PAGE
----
This long-form article about the “ethics of technology” – and whether it is the responsibility of highly educated elites to use their knowledge for social improvement – makes for interesting reading, especially in light of our STEAM initiative. Thanks to Joel Ishii for sending along this piece.

Will the future of work be a dystopia in which thoughtful young people like Gupta tell themselves they want to save the world, but end up ruling the world instead? Or can the students now attending elite private schools and universities and conferences at MIT use their deftness with the master’s tools to dismantle their own house?

Dana Goldstein, “Two States. Eight Textbooks. Two American Stories,” New York Times

This fascinating interactive article, outlining content differences in the same textbooks in Texas and California, has made its way with lightning speed around the civics and history teaching communities this month.

‘At the end of the day, it’s a political process,’ said Jesús F. de la Teja, an emeritus professor of history at Texas State University who has worked for the state of Texas and for publishers in reviewing standards and textbooks.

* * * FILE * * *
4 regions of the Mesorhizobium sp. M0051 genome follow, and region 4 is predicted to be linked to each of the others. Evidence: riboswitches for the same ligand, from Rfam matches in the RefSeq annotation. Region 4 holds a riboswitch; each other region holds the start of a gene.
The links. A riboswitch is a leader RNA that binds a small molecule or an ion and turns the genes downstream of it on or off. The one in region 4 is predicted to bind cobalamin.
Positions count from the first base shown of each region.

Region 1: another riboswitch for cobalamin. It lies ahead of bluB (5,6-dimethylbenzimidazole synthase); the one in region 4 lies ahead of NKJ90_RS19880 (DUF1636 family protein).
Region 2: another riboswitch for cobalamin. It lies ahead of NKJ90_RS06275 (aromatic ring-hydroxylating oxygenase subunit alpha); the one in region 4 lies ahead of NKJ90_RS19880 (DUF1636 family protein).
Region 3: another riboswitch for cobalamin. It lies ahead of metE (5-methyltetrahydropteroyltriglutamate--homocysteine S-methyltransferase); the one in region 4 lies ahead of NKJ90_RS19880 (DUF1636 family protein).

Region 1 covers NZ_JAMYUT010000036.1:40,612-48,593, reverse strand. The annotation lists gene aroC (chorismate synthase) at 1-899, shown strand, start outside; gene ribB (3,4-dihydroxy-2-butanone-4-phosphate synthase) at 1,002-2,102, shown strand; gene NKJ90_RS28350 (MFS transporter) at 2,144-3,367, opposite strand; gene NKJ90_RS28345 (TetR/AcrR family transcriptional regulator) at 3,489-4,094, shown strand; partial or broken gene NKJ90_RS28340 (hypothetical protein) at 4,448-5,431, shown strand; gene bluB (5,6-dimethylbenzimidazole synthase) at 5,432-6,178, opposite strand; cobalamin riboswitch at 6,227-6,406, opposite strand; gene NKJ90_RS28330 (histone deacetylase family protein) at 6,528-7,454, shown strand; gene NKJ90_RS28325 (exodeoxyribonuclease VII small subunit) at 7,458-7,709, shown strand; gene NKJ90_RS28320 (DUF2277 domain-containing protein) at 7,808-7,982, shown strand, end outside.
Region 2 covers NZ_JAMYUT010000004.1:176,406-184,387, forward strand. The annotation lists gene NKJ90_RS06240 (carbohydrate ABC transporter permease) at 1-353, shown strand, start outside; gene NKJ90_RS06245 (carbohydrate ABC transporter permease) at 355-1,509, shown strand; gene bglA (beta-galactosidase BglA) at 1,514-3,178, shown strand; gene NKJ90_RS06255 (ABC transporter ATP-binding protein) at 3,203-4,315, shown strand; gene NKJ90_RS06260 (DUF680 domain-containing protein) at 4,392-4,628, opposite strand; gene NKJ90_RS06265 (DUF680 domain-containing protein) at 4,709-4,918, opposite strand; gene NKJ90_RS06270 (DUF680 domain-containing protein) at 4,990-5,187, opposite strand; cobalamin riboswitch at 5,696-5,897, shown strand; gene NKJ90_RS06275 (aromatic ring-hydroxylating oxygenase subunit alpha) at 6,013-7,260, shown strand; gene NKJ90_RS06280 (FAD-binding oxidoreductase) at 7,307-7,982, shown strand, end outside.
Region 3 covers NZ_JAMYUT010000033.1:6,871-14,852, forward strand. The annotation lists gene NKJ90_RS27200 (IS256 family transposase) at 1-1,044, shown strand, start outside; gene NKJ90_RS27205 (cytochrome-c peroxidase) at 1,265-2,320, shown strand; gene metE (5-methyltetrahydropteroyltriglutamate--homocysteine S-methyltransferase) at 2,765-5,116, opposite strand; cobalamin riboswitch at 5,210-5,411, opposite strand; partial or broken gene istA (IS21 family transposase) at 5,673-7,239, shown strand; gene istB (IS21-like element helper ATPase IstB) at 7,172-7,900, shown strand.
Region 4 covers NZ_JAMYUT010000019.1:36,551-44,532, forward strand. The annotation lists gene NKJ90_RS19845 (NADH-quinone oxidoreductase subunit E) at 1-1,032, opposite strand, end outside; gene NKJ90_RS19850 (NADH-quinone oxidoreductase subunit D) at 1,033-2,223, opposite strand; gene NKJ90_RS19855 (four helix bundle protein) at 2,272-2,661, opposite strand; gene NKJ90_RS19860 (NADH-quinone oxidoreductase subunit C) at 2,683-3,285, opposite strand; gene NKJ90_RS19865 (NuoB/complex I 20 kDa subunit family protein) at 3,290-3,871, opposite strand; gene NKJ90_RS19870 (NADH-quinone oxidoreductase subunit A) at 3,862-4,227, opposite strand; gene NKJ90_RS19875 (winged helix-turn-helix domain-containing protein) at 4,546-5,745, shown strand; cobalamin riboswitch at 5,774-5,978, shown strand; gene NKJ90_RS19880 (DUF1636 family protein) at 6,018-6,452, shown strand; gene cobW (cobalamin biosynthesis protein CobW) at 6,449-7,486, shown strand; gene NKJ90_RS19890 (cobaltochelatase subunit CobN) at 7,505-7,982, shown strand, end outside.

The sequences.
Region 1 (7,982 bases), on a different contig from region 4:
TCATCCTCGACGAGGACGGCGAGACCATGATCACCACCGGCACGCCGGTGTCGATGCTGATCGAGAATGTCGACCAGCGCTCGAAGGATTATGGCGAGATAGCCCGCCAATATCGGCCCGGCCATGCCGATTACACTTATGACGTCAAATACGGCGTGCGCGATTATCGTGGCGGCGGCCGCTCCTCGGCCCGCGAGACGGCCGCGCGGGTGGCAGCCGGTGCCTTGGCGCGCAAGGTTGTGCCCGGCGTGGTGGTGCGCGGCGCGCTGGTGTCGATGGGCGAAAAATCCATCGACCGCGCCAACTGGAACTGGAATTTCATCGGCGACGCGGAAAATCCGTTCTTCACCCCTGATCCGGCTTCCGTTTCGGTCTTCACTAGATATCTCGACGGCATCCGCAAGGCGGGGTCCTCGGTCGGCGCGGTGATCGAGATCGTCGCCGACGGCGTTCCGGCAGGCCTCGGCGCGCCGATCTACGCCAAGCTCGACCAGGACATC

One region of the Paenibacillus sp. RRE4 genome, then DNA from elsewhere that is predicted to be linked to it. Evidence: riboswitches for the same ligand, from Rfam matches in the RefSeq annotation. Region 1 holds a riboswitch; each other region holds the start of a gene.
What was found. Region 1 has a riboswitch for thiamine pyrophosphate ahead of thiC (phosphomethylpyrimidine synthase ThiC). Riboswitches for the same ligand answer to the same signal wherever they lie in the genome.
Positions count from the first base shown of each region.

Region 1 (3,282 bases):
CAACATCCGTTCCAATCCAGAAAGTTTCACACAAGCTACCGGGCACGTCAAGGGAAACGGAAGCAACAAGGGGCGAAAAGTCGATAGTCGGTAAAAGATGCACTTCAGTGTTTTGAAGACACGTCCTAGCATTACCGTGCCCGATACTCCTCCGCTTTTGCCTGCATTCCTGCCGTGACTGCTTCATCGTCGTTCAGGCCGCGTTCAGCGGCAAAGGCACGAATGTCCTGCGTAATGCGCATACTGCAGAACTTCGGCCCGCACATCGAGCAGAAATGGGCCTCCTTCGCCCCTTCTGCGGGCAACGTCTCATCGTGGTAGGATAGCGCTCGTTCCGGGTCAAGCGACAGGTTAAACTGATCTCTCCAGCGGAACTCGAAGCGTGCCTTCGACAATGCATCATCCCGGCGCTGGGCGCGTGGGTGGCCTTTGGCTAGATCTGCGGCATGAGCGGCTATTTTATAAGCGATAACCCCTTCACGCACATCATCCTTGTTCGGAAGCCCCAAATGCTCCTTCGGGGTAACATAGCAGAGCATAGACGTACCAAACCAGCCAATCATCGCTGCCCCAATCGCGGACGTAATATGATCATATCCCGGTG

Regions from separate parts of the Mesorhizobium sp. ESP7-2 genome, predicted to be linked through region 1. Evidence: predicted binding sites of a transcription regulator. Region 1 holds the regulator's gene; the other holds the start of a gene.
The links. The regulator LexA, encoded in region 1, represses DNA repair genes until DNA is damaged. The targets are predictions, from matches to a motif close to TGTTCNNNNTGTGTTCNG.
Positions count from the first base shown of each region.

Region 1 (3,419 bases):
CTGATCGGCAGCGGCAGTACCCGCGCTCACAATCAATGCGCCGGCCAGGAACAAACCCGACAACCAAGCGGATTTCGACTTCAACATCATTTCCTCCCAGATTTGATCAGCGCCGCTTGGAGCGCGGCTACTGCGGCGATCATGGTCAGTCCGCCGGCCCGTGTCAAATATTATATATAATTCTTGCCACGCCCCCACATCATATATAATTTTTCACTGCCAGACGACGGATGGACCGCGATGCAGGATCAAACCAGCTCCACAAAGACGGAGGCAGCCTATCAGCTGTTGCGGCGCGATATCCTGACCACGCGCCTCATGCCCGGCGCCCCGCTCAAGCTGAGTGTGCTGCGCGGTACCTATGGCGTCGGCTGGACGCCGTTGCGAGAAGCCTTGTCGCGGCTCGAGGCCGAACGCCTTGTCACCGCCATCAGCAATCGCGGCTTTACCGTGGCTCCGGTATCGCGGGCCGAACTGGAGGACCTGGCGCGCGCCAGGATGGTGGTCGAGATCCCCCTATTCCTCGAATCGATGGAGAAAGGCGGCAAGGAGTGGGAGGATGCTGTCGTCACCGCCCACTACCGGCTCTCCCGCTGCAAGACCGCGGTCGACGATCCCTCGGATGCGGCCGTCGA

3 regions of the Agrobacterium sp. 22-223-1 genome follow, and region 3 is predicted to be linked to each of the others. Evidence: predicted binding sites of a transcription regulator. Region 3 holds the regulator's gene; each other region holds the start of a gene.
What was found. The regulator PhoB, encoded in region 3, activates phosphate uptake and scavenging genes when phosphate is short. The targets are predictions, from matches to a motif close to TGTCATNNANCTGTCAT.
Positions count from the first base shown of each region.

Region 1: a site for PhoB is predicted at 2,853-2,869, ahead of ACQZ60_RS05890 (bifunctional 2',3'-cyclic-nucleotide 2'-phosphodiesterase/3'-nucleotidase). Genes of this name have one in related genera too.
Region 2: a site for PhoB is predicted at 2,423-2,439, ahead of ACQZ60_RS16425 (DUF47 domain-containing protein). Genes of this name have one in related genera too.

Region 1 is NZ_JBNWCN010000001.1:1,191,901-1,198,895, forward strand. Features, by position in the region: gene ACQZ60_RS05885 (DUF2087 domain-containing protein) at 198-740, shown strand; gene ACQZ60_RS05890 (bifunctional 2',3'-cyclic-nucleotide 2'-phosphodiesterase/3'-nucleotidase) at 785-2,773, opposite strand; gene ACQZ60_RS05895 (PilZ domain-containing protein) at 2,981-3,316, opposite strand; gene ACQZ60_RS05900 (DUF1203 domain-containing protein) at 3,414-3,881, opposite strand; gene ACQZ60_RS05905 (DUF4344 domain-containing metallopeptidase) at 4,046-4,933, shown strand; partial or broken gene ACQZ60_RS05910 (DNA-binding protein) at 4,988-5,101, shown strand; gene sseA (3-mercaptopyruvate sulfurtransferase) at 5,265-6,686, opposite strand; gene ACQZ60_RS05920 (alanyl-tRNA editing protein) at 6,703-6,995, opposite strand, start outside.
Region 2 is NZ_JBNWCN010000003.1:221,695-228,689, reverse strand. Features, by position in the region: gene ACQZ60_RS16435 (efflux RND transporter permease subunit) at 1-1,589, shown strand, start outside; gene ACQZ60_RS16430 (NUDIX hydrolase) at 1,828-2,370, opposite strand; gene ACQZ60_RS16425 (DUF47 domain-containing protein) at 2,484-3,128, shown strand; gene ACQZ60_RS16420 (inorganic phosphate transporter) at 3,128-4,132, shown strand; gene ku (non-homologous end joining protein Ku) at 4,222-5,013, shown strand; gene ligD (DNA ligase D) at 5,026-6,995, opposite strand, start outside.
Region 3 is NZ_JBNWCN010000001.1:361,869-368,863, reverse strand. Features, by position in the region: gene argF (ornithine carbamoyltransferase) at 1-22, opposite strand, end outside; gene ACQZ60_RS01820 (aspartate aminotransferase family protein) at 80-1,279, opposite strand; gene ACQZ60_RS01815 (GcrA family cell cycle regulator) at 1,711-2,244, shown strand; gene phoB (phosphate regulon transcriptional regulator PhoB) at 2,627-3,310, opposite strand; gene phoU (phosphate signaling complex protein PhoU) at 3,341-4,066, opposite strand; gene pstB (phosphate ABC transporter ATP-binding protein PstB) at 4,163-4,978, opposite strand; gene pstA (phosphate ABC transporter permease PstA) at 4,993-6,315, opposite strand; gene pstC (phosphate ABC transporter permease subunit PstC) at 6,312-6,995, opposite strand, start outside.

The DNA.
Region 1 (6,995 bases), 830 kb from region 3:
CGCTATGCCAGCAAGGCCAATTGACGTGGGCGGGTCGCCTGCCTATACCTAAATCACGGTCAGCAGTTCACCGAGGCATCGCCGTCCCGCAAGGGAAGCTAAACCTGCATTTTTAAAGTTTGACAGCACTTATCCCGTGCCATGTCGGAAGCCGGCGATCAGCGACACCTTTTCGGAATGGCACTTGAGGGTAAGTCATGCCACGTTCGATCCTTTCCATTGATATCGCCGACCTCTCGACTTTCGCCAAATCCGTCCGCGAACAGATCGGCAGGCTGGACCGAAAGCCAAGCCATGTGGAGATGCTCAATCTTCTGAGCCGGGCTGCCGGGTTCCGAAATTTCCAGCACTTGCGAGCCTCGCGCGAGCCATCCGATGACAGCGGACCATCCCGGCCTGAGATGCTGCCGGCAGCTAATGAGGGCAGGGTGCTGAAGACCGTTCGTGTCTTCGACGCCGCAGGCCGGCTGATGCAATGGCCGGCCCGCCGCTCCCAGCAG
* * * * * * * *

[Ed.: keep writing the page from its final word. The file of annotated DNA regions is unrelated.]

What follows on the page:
Perri Klass, “When Heavy Periods Disrupt a Teenager’s Life, New York Times

A doctor and professor of journalism and pediatrics at NYU reports on a December review in JAMA Pediatrics, providing a lot of helpful new information in a short space. Thanks to Raj Wahi for this suggestion.

But because doctors were not necessarily trained to think this way, they don’t always assess this particular vital sign, and some patients may find that doctors dismiss their concerns. 

Upcoming Conference

8th Annual Deeper Learning Conference, San Diego, CA, March 25-27, 2020